Investing in women

A gender-neutral approach to grantmaking does not necessarily result in equal outcomes for women and girls and men and boys. Policies and programs can have a different impact on women and men. Equitable grantmaking can mean treating people differently to accommodate their differences.

Why should funders support women and girls?

  • Research has found that mainstream programs generally under-serve women.
  • A gender-neutral approach can result in women and children missing out.
  • When gender is not considered, there is a risk that gender assumptions slip into programs.
  • Inequitable programs are often less effective.
  • Helping women has a flow-on effect, benefiting society as a whole.

What is equitable grantmaking?

Equitable grantmaking:

  • does not favour women over men
  • does not compromise funding based on merit
  • acknowledges that men and women have different social positions, skills, opportunities and resources and face different challenges
  • acknowledges that programs and policies can affect men and women in vastly different ways
  • is about making the best use of dollars spent
  • ultimately increases opportunities for long-term change for everyone, including women and girls.

How do we introduce a "gender lens" to our program?

  • Ask yourself:
    • Is gender equality an existing priority within our organisation?
    • Does our funding purposely seek to enhance gender equality, and is this reflected in our mission, vision and strategy?
    • Which of our funded programs over the past two years best illustrates our organisation's awareness of gender?
    • How has gender awareness translated into project design, implementation and outcomes?
    • Can we think of any examples where increased gender awareness might have led to stronger outcomes from a past project?
  • Find a cause. Consider a critical issue affecting women and girls, and seek to fund projects and programs to effect change in that area. Possibilities include access to education or healthcare for women and girls; women and girls who are homeless or living in poverty; domestic violence; human rights; women having a voice in the arts.
  • Encourage grantseekers to apply a gender lens to all aspects of their projects.
  • Review your application forms, application processes, decision-making structure, and monitoring and evaluation policies to address gender issues.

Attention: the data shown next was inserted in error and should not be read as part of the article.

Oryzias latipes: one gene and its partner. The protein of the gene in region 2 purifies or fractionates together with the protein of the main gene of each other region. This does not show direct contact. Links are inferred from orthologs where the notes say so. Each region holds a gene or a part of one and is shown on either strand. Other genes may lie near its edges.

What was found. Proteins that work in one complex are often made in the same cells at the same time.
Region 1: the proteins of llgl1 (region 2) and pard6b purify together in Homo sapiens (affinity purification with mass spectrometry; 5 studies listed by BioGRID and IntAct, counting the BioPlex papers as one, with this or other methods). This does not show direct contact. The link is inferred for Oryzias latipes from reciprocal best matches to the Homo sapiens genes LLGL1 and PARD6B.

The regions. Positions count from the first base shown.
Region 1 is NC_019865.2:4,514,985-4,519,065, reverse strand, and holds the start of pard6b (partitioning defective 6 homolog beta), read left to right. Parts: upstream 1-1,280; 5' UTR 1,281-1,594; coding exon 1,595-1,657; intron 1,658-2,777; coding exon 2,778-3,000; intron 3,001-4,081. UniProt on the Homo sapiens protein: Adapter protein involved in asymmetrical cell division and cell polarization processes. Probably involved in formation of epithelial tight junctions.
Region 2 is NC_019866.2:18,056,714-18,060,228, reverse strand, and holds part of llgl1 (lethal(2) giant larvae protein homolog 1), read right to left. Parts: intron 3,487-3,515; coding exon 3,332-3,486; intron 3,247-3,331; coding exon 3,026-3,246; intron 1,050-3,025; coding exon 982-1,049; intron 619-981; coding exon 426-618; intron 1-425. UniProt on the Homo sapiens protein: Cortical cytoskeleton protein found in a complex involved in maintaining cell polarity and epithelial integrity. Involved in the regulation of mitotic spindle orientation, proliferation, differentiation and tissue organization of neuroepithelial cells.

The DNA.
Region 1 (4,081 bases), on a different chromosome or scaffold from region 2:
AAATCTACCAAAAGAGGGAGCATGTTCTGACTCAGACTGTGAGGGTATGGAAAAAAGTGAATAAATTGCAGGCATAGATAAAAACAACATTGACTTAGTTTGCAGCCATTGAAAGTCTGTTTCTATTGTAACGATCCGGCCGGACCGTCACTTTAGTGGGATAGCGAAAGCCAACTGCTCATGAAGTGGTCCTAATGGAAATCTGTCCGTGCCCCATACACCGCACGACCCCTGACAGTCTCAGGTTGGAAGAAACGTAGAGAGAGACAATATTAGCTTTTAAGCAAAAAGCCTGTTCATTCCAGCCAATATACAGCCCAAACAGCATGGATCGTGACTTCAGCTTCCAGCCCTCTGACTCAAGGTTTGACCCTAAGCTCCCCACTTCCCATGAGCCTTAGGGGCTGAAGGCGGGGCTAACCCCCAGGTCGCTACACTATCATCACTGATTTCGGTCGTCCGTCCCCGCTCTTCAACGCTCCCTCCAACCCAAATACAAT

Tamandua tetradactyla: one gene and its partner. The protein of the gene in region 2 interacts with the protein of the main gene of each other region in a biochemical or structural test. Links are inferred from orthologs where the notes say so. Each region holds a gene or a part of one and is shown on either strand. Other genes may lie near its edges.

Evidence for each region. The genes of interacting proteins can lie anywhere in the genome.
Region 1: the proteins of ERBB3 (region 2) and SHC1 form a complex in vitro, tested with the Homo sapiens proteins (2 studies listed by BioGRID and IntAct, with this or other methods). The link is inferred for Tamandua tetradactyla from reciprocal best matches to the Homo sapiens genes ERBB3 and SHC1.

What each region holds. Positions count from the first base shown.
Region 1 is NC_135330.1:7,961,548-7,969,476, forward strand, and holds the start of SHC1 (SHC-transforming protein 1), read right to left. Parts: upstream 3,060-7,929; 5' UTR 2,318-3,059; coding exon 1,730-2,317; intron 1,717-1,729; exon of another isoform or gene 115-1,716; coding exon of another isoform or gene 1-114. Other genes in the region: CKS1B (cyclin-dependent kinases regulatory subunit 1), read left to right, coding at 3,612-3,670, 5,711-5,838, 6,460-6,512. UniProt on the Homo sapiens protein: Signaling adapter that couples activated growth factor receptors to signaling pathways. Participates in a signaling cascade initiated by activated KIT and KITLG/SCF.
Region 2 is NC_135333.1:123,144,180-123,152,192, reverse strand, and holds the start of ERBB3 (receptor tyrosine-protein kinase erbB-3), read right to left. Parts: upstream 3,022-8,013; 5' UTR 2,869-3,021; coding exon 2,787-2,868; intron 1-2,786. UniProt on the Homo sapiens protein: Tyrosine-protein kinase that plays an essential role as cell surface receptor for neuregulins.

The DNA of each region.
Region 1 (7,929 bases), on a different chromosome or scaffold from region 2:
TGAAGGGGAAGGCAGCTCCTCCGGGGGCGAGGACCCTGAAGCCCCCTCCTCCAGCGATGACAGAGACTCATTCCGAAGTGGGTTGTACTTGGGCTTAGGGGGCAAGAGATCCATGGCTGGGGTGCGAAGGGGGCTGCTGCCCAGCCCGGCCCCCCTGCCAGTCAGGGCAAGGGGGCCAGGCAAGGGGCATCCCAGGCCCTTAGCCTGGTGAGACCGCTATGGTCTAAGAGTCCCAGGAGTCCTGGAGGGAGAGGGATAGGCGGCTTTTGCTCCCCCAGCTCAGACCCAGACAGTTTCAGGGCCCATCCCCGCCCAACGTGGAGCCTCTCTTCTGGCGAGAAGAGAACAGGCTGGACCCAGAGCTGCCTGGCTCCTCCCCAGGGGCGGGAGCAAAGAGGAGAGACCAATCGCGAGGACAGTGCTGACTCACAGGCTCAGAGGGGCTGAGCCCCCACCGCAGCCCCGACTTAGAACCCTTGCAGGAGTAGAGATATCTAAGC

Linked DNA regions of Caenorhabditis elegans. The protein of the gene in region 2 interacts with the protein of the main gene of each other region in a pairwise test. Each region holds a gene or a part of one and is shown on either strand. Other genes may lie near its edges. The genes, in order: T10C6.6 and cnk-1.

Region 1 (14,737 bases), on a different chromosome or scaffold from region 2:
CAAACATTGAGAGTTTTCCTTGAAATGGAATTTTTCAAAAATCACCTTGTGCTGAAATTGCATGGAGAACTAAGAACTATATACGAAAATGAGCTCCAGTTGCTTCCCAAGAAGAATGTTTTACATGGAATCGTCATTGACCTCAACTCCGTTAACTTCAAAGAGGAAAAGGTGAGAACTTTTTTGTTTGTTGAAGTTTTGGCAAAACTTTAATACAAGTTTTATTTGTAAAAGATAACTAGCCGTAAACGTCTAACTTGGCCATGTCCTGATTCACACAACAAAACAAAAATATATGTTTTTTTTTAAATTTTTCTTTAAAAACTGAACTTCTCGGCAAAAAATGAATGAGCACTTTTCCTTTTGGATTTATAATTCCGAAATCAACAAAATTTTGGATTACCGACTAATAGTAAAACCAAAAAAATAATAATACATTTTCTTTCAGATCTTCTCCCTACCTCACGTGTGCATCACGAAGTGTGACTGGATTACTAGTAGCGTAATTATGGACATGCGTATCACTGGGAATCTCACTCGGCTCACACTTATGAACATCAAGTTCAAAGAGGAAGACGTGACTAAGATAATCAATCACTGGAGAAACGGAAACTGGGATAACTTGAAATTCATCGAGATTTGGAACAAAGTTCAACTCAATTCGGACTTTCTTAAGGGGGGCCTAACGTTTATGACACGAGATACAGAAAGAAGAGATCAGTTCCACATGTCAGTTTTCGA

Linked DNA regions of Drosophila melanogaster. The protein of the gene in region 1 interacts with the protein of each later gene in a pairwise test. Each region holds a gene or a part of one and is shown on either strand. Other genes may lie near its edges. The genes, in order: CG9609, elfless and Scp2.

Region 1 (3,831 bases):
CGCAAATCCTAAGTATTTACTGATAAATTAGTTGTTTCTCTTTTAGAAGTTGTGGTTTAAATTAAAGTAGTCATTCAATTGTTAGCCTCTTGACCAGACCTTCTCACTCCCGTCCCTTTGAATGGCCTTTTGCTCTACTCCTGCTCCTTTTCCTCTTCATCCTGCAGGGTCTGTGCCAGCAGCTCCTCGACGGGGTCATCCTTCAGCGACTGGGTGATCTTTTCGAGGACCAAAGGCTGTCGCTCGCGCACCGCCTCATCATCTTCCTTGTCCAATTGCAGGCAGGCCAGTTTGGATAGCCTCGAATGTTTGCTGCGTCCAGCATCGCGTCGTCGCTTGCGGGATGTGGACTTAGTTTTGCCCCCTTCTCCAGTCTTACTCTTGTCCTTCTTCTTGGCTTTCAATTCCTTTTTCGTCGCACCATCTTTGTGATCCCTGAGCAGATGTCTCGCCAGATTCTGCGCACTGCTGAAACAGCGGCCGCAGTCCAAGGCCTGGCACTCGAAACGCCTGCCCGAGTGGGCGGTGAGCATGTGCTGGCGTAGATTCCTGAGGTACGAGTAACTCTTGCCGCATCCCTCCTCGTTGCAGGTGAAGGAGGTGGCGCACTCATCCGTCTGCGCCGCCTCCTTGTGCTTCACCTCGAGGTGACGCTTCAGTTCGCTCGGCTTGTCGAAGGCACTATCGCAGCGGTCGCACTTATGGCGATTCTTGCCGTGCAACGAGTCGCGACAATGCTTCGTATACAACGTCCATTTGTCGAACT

• Examine your gender balance: promote diversity within your organisation's leadership.

How do we improve our existing equity efforts?

  • Critically appraise proposals:
    • Does the project reflect the needs of women and girls in all its main aspects?
    • Can women and girls enjoy real and effective involvement?
    • Are the needs of women and girls safeguarded in practical ways?
    • What are the expected outcomes for women and girls? Are they likely to be lasting, as opposed to short-lived?
    • Will the outcomes be communicated beyond the project to strengthen advocacy and policy development elsewhere?
    • Will the project outcomes be conveyed to others in the philanthropic sector?
  • Speak with stakeholders about the importance of including women and girls in programs.
  • Write women into design, targets and measurement:
    • Does the project have clear aims and targets for men and boys? For women and girls? For both?
    • Does the project consciously reflect and take account of any differences in the needs, interests and circumstances of men and women?
    • Are women and men represented satisfactorily on the project management and governance group?
    • Does the "culture" of the project encourage both men and women to voice their opinions?
    • How will you ensure accountability when reporting on outcomes and impacts?
    • What are the intended impacts and outcomes for the people involved? Do they differ for different groups?
  • Consider how other social factors intersect with gender in relation to the programs you consider funding. These factors include age, ethnicity, socio-economic status, and sexuality.

This advice is taken from a guide published by Australians Investing in Women: Gender-Wise Philanthropy: Strengthening Society by Investing in Women and Girls